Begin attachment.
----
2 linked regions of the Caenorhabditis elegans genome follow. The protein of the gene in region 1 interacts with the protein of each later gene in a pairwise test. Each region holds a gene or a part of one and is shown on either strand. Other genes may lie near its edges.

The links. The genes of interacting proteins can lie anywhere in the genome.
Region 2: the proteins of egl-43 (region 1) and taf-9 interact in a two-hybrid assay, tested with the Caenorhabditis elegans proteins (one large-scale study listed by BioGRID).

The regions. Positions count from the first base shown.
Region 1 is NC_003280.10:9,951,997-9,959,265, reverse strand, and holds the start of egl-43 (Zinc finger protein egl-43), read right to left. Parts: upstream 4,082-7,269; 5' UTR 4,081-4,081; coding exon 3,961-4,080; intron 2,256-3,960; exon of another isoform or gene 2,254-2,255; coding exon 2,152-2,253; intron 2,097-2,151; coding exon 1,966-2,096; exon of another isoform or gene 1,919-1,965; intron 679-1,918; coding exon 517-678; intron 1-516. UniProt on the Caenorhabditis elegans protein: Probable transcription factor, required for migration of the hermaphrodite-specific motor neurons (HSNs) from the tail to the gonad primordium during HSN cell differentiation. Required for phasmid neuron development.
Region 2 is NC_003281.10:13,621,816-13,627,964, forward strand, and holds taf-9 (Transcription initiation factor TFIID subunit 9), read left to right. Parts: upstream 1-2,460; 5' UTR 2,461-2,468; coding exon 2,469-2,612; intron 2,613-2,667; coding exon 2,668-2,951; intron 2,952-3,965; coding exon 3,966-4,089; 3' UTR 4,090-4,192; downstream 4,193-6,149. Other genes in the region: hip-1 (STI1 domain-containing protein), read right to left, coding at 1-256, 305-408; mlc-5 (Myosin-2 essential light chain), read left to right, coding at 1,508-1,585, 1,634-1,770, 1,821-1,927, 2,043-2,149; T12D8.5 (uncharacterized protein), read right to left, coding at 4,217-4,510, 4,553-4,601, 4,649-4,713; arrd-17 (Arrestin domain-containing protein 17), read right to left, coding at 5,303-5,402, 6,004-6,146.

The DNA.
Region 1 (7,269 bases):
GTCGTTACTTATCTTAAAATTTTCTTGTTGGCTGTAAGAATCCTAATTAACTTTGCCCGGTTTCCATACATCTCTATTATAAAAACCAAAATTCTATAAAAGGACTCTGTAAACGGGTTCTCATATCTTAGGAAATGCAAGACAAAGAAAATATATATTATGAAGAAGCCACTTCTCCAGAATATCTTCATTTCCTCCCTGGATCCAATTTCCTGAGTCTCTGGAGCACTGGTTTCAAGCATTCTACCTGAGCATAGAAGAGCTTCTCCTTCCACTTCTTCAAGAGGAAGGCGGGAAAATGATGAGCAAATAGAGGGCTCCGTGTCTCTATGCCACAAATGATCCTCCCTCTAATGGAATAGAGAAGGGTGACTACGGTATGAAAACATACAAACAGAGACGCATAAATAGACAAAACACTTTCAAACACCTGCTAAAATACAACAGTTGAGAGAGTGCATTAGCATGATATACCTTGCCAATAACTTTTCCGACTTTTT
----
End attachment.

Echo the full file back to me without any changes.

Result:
2 linked regions of the Caenorhabditis elegans genome follow. The protein of the gene in region 1 interacts with the protein of each later gene in a pairwise test. Each region holds a gene or a part of one and is shown on either strand. Other genes may lie near its edges.

The links. The genes of interacting proteins can lie anywhere in the genome.
Region 2: the proteins of egl-43 (region 1) and taf-9 interact in a two-hybrid assay, tested with the Caenorhabditis elegans proteins (one large-scale study listed by BioGRID).

The regions. Positions count from the first base shown.
Region 1 is NC_003280.10:9,951,997-9,959,265, reverse strand, and holds the start of egl-43 (Zinc finger protein egl-43), read right to left. Parts: upstream 4,082-7,269; 5' UTR 4,081-4,081; coding exon 3,961-4,080; intron 2,256-3,960; exon of another isoform or gene 2,254-2,255; coding exon 2,152-2,253; intron 2,097-2,151; coding exon 1,966-2,096; exon of another isoform or gene 1,919-1,965; intron 679-1,918; coding exon 517-678; intron 1-516. UniProt on the Caenorhabditis elegans protein: Probable transcription factor, required for migration of the hermaphrodite-specific motor neurons (HSNs) from the tail to the gonad primordium during HSN cell differentiation. Required for phasmid neuron development.
Region 2 is NC_003281.10:13,621,816-13,627,964, forward strand, and holds taf-9 (Transcription initiation factor TFIID subunit 9), read left to right. Parts: upstream 1-2,460; 5' UTR 2,461-2,468; coding exon 2,469-2,612; intron 2,613-2,667; coding exon 2,668-2,951; intron 2,952-3,965; coding exon 3,966-4,089; 3' UTR 4,090-4,192; downstream 4,193-6,149. Other genes in the region: hip-1 (STI1 domain-containing protein), read right to left, coding at 1-256, 305-408; mlc-5 (Myosin-2 essential light chain), read left to right, coding at 1,508-1,585, 1,634-1,770, 1,821-1,927, 2,043-2,149; T12D8.5 (uncharacterized protein), read right to left, coding at 4,217-4,510, 4,553-4,601, 4,649-4,713; arrd-17 (Arrestin domain-containing protein 17), read right to left, coding at 5,303-5,402, 6,004-6,146.

The DNA.
Region 1 (7,269 bases):
GTCGTTACTTATCTTAAAATTTTCTTGTTGGCTGTAAGAATCCTAATTAACTTTGCCCGGTTTCCATACATCTCTATTATAAAAACCAAAATTCTATAAAAGGACTCTGTAAACGGGTTCTCATATCTTAGGAAATGCAAGACAAAGAAAATATATATTATGAAGAAGCCACTTCTCCAGAATATCTTCATTTCCTCCCTGGATCCAATTTCCTGAGTCTCTGGAGCACTGGTTTCAAGCATTCTACCTGAGCATAGAAGAGCTTCTCCTTCCACTTCTTCAAGAGGAAGGCGGGAAAATGATGAGCAAATAGAGGGCTCCGTGTCTCTATGCCACAAATGATCCTCCCTCTAATGGAATAGAGAAGGGTGACTACGGTATGAAAACATACAAACAGAGACGCATAAATAGACAAAACACTTTCAAACACCTGCTAAAATACAACAGTTGAGAGAGTGCATTAGCATGATATACCTTGCCAATAACTTTTCCGACTTTTT